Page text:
Evidence did not begin with crime labs, in other words. There is testimony, for instance. We’ve had debates in the past here on this blog over the value of eyewitnesses, with one skeptic claiming their testimony is never really reliable. Wallace goes into that question at length, explaining how and in what circumstances eyewitnesses can be of great value to an investigator. His discussion of interlocking testimony alone is worth the price of the book, where he shares the value of witnesses not saying the same thing about a crime. The implications for the Gospels are obvious.

He even provides real-life perspective on the Fourth Gospel, the one that is so different from the first three, the one that was written last. In his experience, if a certain witness has heard others give their reports, that witness is unlikely to say what they said. He or she will fill in with additional, new information instead.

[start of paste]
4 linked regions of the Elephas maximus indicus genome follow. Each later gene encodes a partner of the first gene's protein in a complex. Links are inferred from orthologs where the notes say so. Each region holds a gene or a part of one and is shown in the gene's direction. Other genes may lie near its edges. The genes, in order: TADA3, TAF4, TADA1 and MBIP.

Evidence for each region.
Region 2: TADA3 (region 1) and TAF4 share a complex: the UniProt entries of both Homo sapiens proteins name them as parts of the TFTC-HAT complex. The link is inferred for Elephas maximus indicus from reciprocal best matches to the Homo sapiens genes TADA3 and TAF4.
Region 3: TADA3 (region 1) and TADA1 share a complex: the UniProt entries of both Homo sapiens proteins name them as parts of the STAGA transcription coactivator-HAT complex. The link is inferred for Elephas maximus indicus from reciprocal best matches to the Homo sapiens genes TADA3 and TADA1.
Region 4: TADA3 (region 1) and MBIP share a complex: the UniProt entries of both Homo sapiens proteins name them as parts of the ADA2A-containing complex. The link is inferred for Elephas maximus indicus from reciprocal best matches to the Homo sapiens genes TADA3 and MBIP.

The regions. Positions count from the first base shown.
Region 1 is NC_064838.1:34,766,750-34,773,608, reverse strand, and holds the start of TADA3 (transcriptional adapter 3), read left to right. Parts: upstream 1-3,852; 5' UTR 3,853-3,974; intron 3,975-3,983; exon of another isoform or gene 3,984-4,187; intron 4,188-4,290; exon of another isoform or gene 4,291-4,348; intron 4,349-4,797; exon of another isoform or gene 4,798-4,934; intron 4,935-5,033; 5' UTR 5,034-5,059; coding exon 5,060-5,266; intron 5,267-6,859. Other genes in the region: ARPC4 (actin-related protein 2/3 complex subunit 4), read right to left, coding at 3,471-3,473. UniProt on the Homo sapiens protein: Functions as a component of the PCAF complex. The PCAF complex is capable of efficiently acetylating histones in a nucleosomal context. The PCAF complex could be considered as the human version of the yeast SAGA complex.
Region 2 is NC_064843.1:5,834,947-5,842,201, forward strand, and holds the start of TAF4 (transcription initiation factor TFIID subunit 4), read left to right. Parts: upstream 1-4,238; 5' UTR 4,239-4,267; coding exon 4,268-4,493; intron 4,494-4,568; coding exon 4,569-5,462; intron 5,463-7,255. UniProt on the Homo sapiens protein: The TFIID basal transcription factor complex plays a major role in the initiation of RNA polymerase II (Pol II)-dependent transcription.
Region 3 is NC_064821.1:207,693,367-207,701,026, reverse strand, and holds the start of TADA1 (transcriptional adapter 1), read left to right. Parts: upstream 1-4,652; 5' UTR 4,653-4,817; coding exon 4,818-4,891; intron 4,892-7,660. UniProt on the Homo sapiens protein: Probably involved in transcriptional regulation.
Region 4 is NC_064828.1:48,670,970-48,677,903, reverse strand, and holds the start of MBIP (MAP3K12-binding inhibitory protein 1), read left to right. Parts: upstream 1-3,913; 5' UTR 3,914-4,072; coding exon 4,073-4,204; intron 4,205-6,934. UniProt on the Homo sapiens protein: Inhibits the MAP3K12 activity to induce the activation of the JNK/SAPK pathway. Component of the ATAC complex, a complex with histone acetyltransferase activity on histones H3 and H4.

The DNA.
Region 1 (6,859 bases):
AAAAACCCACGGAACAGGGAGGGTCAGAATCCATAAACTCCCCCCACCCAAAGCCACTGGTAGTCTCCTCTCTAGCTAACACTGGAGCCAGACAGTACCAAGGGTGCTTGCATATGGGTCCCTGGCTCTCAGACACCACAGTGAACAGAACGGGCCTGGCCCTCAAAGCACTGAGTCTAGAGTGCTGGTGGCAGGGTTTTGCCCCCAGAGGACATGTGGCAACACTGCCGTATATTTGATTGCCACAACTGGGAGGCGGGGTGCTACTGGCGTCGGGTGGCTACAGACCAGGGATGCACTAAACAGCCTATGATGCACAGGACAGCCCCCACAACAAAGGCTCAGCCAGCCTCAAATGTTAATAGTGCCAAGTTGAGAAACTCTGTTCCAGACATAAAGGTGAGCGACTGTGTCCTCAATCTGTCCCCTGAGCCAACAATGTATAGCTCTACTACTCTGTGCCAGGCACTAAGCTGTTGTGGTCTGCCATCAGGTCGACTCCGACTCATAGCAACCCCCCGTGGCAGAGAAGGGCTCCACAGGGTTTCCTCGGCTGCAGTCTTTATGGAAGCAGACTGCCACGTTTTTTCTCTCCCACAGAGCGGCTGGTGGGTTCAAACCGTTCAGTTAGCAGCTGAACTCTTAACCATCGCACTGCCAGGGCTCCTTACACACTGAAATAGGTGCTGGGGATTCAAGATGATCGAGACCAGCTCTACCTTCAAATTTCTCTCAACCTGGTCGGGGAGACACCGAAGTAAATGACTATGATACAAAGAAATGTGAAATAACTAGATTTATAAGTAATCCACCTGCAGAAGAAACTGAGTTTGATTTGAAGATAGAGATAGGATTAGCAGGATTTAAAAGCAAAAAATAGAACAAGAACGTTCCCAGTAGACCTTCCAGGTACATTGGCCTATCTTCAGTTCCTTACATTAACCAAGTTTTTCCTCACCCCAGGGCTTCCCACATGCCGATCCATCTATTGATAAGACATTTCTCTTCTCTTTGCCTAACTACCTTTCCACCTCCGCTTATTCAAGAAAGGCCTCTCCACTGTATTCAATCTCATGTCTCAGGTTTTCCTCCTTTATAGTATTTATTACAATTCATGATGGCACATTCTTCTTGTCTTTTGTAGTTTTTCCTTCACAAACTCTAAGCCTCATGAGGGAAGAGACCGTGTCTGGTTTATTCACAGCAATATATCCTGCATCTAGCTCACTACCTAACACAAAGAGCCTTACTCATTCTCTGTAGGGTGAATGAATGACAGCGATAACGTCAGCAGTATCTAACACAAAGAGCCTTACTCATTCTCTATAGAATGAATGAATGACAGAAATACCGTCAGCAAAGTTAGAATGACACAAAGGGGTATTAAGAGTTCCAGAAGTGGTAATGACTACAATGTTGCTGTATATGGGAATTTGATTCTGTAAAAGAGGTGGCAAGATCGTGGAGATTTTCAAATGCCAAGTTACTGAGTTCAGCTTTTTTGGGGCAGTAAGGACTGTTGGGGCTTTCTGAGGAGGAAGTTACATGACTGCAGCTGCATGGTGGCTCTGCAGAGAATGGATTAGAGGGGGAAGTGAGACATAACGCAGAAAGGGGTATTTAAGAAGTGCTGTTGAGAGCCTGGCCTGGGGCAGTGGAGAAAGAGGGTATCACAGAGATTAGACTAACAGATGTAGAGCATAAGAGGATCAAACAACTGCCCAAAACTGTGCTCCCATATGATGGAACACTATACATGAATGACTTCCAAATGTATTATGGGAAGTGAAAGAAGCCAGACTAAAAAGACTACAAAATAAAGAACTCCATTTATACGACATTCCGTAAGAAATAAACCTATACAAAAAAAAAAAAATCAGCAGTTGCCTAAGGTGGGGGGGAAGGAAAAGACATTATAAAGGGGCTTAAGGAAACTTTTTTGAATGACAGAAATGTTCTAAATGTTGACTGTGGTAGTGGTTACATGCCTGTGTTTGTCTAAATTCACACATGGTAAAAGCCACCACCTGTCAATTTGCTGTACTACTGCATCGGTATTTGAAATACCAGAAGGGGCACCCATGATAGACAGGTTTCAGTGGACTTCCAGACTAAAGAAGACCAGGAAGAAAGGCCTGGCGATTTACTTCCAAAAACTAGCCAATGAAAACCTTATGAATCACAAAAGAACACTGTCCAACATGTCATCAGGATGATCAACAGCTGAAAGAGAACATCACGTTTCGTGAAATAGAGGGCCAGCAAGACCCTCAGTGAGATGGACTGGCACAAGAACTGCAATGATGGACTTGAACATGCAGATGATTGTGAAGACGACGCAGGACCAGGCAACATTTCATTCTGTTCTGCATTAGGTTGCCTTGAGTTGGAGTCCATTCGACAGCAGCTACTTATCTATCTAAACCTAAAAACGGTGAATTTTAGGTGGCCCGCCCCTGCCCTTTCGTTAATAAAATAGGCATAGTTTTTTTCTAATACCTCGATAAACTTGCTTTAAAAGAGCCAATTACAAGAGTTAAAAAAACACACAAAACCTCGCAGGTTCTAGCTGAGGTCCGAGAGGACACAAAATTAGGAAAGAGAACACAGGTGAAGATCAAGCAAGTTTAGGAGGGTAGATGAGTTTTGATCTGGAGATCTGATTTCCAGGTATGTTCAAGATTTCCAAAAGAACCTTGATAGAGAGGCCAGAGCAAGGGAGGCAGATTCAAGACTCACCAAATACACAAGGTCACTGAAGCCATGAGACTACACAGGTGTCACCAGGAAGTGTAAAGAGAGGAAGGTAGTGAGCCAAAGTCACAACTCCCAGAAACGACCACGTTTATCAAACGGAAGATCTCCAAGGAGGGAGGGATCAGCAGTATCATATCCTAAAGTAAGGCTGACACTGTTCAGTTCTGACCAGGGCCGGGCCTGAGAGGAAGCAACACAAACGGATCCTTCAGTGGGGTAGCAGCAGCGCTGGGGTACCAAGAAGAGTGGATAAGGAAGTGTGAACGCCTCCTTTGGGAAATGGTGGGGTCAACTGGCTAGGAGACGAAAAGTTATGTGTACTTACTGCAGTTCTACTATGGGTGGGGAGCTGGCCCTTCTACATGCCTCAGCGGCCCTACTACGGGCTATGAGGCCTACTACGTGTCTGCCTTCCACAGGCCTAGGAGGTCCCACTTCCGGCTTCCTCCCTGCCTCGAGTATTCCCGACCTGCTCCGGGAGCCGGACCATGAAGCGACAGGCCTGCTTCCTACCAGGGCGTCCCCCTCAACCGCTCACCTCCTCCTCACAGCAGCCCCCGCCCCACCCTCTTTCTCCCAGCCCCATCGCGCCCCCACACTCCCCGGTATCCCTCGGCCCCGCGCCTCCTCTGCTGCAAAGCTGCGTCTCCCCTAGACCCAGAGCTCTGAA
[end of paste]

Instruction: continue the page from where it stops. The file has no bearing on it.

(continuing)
And then there’s his very relevant, informative discussion on circumstantial evidence, which I was surprised to learn has much more value than I had thought, not only for police work but even in the courts.

Wallace says he kept a leather bag by his bed to take to crime scenes, and he offers a metaphorical investigational tool kit for readers. His book would be a great first item to include in yours.

(This review should post automatically when our Internet service returns. I might find time to add my usual links and book cover photo tomorrow.)

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10 Responses to “ Cold-Case Christianity ”